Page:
Prosperous Places Trade A Lot
Singapore rated high, trade deals rated low
Mixing nationalism and economic policy often backfires. We trim, blend, and append three 2010 articles from: (1) BBC, Nov 3, on Singapore; (2) Christian Science Monitor, Nov 10, on trade deals by Jonathan Adams; and (3) Cato Institute, Oct 27, citing Henry George by Jim Powell.
by BBC, by Jonathan Adams, and by Jim Powell
Singapore best country in which to run a business
Singapore remains the best country in which to run a business, according to the World Bank. Its Doing Business 2011 study rates 183 countries on the ease in which they allow firms to operate.
Report co-author Dahlia Khalifa said, "Singapore has now been top of our survey for the past five years.”
"It is simply the most efficient place from which to import and export. For example, you only need four documents to export and import goods, which remains global best practice.
"Singapore is also the leader in protecting investors and minority shareholders."
China, now the world's second-largest economy, trailed Singapore in 79th place.
JJS: China also absorbed Hong Kong which when independent often bested Singapore as the best place for free and prosperous enterprise. Both city-states recovered a lot of socially-generated land value, which enabled them to keep taxes on buildings, business, and earnings low. Since trade pumps up site value, especially in the commercials zones of cities, any nation could recover its ground rents and then lose the fear of trade across borders and instead welcome trade with open arms.
Do free trade deals really boost economies?
East Asia ( ASEAN, China, Japan, South Korea, Taiwan, and Hong Kong) will be the world's largest economic bloc by 2015, surpassing the North American Free Trade Area and the European Union.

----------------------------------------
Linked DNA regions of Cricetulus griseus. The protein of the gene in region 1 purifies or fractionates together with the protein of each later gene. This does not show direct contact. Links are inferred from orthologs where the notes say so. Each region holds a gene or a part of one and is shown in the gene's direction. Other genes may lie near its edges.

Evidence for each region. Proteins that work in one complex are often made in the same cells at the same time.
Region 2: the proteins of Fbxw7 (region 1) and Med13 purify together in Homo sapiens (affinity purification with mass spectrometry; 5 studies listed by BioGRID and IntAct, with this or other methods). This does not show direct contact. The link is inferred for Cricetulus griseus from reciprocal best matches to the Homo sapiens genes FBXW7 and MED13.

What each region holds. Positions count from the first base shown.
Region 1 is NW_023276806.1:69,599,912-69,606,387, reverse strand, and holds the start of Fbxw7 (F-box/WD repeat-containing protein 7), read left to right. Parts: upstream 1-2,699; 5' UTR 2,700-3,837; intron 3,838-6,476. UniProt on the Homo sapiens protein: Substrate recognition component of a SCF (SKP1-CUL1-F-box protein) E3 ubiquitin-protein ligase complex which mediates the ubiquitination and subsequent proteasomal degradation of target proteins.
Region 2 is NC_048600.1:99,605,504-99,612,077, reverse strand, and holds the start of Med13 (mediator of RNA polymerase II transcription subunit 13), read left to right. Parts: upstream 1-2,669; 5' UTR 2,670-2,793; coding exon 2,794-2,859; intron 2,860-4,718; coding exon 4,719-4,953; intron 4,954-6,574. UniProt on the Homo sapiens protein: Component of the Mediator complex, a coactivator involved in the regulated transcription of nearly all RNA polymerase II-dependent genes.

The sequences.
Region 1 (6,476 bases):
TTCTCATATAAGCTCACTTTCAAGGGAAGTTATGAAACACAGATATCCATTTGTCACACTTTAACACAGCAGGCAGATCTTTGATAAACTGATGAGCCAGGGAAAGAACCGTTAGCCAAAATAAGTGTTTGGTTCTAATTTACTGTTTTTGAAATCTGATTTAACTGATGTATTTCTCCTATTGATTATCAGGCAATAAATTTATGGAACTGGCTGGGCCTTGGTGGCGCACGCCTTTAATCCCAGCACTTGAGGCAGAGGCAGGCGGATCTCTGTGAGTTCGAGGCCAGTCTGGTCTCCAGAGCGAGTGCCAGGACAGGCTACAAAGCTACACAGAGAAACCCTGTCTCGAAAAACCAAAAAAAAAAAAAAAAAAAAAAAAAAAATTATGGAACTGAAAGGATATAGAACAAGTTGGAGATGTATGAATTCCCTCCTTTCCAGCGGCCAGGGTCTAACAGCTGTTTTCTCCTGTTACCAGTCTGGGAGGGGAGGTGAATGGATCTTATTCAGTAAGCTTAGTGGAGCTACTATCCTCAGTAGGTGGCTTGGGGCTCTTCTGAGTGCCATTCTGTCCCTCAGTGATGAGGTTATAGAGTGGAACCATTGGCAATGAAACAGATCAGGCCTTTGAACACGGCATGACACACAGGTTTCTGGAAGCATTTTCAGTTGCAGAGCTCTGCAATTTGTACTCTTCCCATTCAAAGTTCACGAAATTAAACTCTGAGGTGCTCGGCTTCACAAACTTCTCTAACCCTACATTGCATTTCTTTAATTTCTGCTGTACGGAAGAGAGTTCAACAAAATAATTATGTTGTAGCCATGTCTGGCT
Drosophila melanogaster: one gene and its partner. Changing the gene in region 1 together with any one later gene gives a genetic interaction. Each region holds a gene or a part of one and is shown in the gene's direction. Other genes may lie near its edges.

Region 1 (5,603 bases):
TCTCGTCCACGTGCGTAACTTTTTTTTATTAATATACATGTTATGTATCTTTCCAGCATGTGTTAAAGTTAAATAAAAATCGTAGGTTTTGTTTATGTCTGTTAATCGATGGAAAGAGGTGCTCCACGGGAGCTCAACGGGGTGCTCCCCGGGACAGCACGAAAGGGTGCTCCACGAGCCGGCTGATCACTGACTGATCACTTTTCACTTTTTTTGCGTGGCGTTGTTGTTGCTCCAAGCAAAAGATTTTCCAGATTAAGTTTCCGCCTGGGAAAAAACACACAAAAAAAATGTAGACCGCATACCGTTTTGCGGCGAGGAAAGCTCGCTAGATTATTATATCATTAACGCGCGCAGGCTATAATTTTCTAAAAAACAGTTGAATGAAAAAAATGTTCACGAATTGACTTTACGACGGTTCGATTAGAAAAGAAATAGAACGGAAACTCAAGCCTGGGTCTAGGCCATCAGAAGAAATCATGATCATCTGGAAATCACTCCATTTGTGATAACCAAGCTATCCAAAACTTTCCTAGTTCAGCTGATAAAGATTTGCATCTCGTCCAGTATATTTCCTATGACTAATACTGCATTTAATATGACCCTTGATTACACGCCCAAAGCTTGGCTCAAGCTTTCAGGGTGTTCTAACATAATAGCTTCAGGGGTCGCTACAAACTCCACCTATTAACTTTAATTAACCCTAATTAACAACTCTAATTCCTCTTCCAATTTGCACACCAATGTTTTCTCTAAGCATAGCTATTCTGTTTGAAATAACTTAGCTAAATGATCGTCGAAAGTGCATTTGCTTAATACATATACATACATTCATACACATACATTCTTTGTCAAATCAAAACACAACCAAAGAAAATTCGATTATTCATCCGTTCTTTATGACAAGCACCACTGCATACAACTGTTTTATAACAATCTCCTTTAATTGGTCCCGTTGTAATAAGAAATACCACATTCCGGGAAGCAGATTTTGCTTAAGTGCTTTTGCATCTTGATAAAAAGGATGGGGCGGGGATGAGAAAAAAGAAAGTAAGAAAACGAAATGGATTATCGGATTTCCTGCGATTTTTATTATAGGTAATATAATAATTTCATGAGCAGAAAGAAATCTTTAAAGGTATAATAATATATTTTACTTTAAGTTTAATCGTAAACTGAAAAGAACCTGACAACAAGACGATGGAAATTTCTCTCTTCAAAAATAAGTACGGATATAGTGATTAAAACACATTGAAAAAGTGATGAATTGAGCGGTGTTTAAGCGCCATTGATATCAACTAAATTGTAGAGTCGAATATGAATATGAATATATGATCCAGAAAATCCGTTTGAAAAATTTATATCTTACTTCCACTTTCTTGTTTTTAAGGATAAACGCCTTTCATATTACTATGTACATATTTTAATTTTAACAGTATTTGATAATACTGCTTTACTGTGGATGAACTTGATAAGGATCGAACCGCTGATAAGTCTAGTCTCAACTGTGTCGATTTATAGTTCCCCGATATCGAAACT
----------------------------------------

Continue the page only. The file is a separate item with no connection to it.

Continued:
Yet has NAFTA had that much of an impact on its three member economies -- the US, Canada, and Mexico? Some studies, including one from the Congressional Budget Office, have found only very slight effects on trade, growth, and jobs that can be directly attributed to the pact.
One reason why such trade deals may not matter much is that currencies fluctuate. Case in point: The South Korean won -- which depreciated almost 50% against the dollar from early 2008 to early 2009 -- effectively gave Korean firms' exports a 50% discount.
There are now 90 free trade agreements in effect in Asia, up from 20 in 1997 -- and more than 60 other deals are in the works.
China is signing pacts for primarily strategic, not economic reasons. The deals helped China soothe fears in southeast Asia over its economic and political rise.
In China's deal with Taiwan, the first phase lowers tariffs on 539 Taiwanese exports to China, but only 267 Chinese exports to Taiwan. China repeatedly emphasized it was "giving advantage" to the island in negotiations. The mainland is paving the way for political union by economic means.